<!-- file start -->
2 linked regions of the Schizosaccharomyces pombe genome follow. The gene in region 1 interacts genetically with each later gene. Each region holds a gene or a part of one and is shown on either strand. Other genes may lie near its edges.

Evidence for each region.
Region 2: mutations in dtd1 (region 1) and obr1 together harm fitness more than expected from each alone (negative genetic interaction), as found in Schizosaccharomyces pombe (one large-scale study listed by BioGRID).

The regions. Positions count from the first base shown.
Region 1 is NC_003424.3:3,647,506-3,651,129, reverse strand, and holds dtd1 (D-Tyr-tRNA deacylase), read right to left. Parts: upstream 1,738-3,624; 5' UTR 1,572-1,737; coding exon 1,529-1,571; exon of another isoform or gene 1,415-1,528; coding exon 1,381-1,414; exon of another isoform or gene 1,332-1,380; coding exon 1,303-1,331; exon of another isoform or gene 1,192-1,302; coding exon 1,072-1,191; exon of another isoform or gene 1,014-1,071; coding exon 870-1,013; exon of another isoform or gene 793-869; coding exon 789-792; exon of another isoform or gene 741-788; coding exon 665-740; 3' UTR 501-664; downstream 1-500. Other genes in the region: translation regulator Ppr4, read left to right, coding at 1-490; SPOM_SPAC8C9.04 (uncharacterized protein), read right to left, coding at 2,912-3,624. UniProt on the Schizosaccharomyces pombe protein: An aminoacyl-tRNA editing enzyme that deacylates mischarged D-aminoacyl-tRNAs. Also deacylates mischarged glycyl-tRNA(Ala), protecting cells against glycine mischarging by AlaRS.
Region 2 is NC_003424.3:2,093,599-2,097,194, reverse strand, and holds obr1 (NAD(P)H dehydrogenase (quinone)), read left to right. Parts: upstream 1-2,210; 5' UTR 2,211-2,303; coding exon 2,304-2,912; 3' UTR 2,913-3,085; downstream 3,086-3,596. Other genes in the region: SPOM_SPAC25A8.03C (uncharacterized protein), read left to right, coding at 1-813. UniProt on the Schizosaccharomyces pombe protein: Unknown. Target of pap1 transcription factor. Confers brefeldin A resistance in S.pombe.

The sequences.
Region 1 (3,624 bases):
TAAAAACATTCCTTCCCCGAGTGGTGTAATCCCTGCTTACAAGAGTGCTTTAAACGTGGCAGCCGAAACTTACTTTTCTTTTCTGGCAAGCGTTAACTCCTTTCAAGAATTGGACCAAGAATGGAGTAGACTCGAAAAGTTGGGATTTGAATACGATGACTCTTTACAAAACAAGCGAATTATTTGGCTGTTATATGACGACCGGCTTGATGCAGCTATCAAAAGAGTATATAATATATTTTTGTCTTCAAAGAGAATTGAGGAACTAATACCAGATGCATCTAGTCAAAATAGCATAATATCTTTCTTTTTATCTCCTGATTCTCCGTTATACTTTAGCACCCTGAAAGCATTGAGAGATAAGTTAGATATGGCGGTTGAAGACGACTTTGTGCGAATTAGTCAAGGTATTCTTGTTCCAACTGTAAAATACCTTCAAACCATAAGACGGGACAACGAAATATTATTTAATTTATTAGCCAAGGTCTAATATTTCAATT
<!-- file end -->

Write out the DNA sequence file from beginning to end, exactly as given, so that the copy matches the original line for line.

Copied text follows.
2 linked regions of the Schizosaccharomyces pombe genome follow. The gene in region 1 interacts genetically with each later gene. Each region holds a gene or a part of one and is shown on either strand. Other genes may lie near its edges.

Evidence for each region.
Region 2: mutations in dtd1 (region 1) and obr1 together harm fitness more than expected from each alone (negative genetic interaction), as found in Schizosaccharomyces pombe (one large-scale study listed by BioGRID).

The regions. Positions count from the first base shown.
Region 1 is NC_003424.3:3,647,506-3,651,129, reverse strand, and holds dtd1 (D-Tyr-tRNA deacylase), read right to left. Parts: upstream 1,738-3,624; 5' UTR 1,572-1,737; coding exon 1,529-1,571; exon of another isoform or gene 1,415-1,528; coding exon 1,381-1,414; exon of another isoform or gene 1,332-1,380; coding exon 1,303-1,331; exon of another isoform or gene 1,192-1,302; coding exon 1,072-1,191; exon of another isoform or gene 1,014-1,071; coding exon 870-1,013; exon of another isoform or gene 793-869; coding exon 789-792; exon of another isoform or gene 741-788; coding exon 665-740; 3' UTR 501-664; downstream 1-500. Other genes in the region: translation regulator Ppr4, read left to right, coding at 1-490; SPOM_SPAC8C9.04 (uncharacterized protein), read right to left, coding at 2,912-3,624. UniProt on the Schizosaccharomyces pombe protein: An aminoacyl-tRNA editing enzyme that deacylates mischarged D-aminoacyl-tRNAs. Also deacylates mischarged glycyl-tRNA(Ala), protecting cells against glycine mischarging by AlaRS.
Region 2 is NC_003424.3:2,093,599-2,097,194, reverse strand, and holds obr1 (NAD(P)H dehydrogenase (quinone)), read left to right. Parts: upstream 1-2,210; 5' UTR 2,211-2,303; coding exon 2,304-2,912; 3' UTR 2,913-3,085; downstream 3,086-3,596. Other genes in the region: SPOM_SPAC25A8.03C (uncharacterized protein), read left to right, coding at 1-813. UniProt on the Schizosaccharomyces pombe protein: Unknown. Target of pap1 transcription factor. Confers brefeldin A resistance in S.pombe.

The sequences.
Region 1 (3,624 bases):
TAAAAACATTCCTTCCCCGAGTGGTGTAATCCCTGCTTACAAGAGTGCTTTAAACGTGGCAGCCGAAACTTACTTTTCTTTTCTGGCAAGCGTTAACTCCTTTCAAGAATTGGACCAAGAATGGAGTAGACTCGAAAAGTTGGGATTTGAATACGATGACTCTTTACAAAACAAGCGAATTATTTGGCTGTTATATGACGACCGGCTTGATGCAGCTATCAAAAGAGTATATAATATATTTTTGTCTTCAAAGAGAATTGAGGAACTAATACCAGATGCATCTAGTCAAAATAGCATAATATCTTTCTTTTTATCTCCTGATTCTCCGTTATACTTTAGCACCCTGAAAGCATTGAGAGATAAGTTAGATATGGCGGTTGAAGACGACTTTGTGCGAATTAGTCAAGGTATTCTTGTTCCAACTGTAAAATACCTTCAAACCATAAGACGGGACAACGAAATATTATTTAATTTATTAGCCAAGGTCTAATATTTCAATT